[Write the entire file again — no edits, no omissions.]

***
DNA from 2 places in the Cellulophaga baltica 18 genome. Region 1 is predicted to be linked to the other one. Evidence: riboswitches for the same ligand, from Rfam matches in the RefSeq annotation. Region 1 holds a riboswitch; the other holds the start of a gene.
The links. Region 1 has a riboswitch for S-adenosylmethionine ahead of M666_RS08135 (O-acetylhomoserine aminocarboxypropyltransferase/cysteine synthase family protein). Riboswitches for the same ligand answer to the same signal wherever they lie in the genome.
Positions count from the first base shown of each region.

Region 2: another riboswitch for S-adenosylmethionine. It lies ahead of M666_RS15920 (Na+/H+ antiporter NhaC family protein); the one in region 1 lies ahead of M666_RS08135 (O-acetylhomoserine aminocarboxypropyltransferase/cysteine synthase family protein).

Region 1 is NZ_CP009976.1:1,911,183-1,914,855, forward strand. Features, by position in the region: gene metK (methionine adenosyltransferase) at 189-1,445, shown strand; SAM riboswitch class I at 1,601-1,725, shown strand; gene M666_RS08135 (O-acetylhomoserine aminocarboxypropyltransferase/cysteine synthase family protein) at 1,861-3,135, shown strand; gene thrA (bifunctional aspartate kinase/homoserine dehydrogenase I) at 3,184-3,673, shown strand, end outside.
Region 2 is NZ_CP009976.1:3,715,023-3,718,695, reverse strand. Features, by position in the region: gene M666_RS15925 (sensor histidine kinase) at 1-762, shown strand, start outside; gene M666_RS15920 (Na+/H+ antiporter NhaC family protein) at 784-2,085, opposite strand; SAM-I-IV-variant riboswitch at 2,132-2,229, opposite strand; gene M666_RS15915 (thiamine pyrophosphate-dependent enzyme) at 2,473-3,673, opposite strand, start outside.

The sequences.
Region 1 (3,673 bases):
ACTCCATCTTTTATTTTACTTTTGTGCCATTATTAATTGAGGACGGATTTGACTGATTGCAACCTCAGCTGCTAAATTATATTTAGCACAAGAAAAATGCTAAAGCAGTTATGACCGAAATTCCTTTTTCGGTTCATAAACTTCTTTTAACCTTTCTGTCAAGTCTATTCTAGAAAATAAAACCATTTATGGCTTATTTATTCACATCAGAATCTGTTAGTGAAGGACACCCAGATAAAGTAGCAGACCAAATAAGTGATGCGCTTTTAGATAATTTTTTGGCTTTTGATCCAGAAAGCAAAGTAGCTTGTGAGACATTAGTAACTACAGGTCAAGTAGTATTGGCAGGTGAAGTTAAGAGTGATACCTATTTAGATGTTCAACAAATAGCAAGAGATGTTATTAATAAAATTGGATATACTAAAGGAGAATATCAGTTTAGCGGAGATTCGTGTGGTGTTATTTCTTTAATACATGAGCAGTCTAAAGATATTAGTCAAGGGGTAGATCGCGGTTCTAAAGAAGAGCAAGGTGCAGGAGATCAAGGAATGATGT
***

DNA from 2 places in the Cellulophaga baltica 18 genome. Region 1 is predicted to be linked to the other one. Evidence: riboswitches for the same ligand, from Rfam matches in the RefSeq annotation. Region 1 holds a riboswitch; the other holds the start of a gene.
The links. Region 1 has a riboswitch for S-adenosylmethionine ahead of M666_RS08135 (O-acetylhomoserine aminocarboxypropyltransferase/cysteine synthase family protein). Riboswitches for the same ligand answer to the same signal wherever they lie in the genome.
Positions count from the first base shown of each region.

Region 2: another riboswitch for S-adenosylmethionine. It lies ahead of M666_RS15920 (Na+/H+ antiporter NhaC family protein); the one in region 1 lies ahead of M666_RS08135 (O-acetylhomoserine aminocarboxypropyltransferase/cysteine synthase family protein).

Region 1 is NZ_CP009976.1:1,911,183-1,914,855, forward strand. Features, by position in the region: gene metK (methionine adenosyltransferase) at 189-1,445, shown strand; SAM riboswitch class I at 1,601-1,725, shown strand; gene M666_RS08135 (O-acetylhomoserine aminocarboxypropyltransferase/cysteine synthase family protein) at 1,861-3,135, shown strand; gene thrA (bifunctional aspartate kinase/homoserine dehydrogenase I) at 3,184-3,673, shown strand, end outside.
Region 2 is NZ_CP009976.1:3,715,023-3,718,695, reverse strand. Features, by position in the region: gene M666_RS15925 (sensor histidine kinase) at 1-762, shown strand, start outside; gene M666_RS15920 (Na+/H+ antiporter NhaC family protein) at 784-2,085, opposite strand; SAM-I-IV-variant riboswitch at 2,132-2,229, opposite strand; gene M666_RS15915 (thiamine pyrophosphate-dependent enzyme) at 2,473-3,673, opposite strand, start outside.

The sequences.
Region 1 (3,673 bases):
ACTCCATCTTTTATTTTACTTTTGTGCCATTATTAATTGAGGACGGATTTGACTGATTGCAACCTCAGCTGCTAAATTATATTTAGCACAAGAAAAATGCTAAAGCAGTTATGACCGAAATTCCTTTTTCGGTTCATAAACTTCTTTTAACCTTTCTGTCAAGTCTATTCTAGAAAATAAAACCATTTATGGCTTATTTATTCACATCAGAATCTGTTAGTGAAGGACACCCAGATAAAGTAGCAGACCAAATAAGTGATGCGCTTTTAGATAATTTTTTGGCTTTTGATCCAGAAAGCAAAGTAGCTTGTGAGACATTAGTAACTACAGGTCAAGTAGTATTGGCAGGTGAAGTTAAGAGTGATACCTATTTAGATGTTCAACAAATAGCAAGAGATGTTATTAATAAAATTGGATATACTAAAGGAGAATATCAGTTTAGCGGAGATTCGTGTGGTGTTATTTCTTTAATACATGAGCAGTCTAAAGATATTAGTCAAGGGGTAGATCGCGGTTCTAAAGAAGAGCAAGGTGCAGGAGATCAAGGAATGATGT